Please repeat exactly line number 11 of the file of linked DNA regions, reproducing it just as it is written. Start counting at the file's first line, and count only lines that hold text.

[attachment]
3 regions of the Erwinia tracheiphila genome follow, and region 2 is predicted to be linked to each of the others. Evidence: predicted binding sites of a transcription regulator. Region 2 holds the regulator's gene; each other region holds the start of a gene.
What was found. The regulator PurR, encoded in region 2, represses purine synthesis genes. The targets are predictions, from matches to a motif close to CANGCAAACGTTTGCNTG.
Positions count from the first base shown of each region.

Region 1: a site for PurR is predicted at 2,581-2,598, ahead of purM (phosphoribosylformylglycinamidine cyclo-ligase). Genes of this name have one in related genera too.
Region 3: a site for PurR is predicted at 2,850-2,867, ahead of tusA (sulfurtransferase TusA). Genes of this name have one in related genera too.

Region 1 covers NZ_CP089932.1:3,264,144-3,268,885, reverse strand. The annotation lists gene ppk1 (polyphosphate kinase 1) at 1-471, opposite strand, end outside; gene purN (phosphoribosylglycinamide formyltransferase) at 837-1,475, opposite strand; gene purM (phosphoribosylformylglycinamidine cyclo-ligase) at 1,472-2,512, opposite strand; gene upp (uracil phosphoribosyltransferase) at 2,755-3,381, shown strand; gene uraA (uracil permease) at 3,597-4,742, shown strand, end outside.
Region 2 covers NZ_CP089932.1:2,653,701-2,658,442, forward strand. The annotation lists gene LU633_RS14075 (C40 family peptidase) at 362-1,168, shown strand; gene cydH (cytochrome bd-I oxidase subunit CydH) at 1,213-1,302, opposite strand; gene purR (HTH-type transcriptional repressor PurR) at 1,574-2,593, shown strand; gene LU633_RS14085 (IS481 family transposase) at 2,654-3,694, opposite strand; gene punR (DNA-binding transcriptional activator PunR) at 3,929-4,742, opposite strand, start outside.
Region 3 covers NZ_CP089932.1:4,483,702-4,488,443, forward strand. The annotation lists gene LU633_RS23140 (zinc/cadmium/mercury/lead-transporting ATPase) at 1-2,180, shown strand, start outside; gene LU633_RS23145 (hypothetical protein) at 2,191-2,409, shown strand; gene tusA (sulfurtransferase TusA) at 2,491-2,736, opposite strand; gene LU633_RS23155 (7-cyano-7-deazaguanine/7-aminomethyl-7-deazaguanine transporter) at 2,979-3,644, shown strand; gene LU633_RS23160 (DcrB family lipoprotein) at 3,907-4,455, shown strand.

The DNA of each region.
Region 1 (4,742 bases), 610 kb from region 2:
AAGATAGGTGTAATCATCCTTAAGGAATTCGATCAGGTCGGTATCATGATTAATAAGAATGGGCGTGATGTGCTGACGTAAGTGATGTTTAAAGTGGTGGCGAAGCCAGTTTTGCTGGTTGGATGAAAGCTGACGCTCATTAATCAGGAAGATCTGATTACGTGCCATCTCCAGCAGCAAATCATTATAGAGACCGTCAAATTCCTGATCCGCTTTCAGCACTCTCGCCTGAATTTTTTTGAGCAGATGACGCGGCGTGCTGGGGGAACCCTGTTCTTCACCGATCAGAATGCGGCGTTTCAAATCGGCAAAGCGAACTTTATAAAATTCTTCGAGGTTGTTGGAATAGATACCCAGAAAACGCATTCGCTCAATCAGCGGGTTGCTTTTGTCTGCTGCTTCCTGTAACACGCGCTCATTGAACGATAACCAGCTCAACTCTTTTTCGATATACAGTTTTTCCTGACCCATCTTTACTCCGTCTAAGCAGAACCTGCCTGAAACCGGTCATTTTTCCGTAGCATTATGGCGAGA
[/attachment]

AAGATAGGTGTAATCATCCTTAAGGAATTCGATCAGGTCGGTATCATGATTAATAAGAATGGGCGTGATGTGCTGACGTAAGTGATGTTTAAAGTGGTGGCGAAGCCAGTTTTGCTGGTTGGATGAAAGCTGACGCTCATTAATCAGGAAGATCTGATTACGTGCCATCTCCAGCAGCAAATCATTATAGAGACCGTCAAATTCCTGATCCGCTTTCAGCACTCTCGCCTGAATTTTTTTGAGCAGATGACGCGGCGTGCTGGGGGAACCCTGTTCTTCACCGATCAGAATGCGGCGTTTCAAATCGGCAAAGCGAACTTTATAAAATTCTTCGAGGTTGTTGGAATAGATACCCAGAAAACGCATTCGCTCAATCAGCGGGTTGCTTTTGTCTGCTGCTTCCTGTAACACGCGCTCATTGAACGATAACCAGCTCAACTCTTTTTCGATATACAGTTTTTCCTGACCCATCTTTACTCCGTCTAAGCAGAACCTGCCTGAAACCGGTCATTTTTCCGTAGCATTATGGCGAGA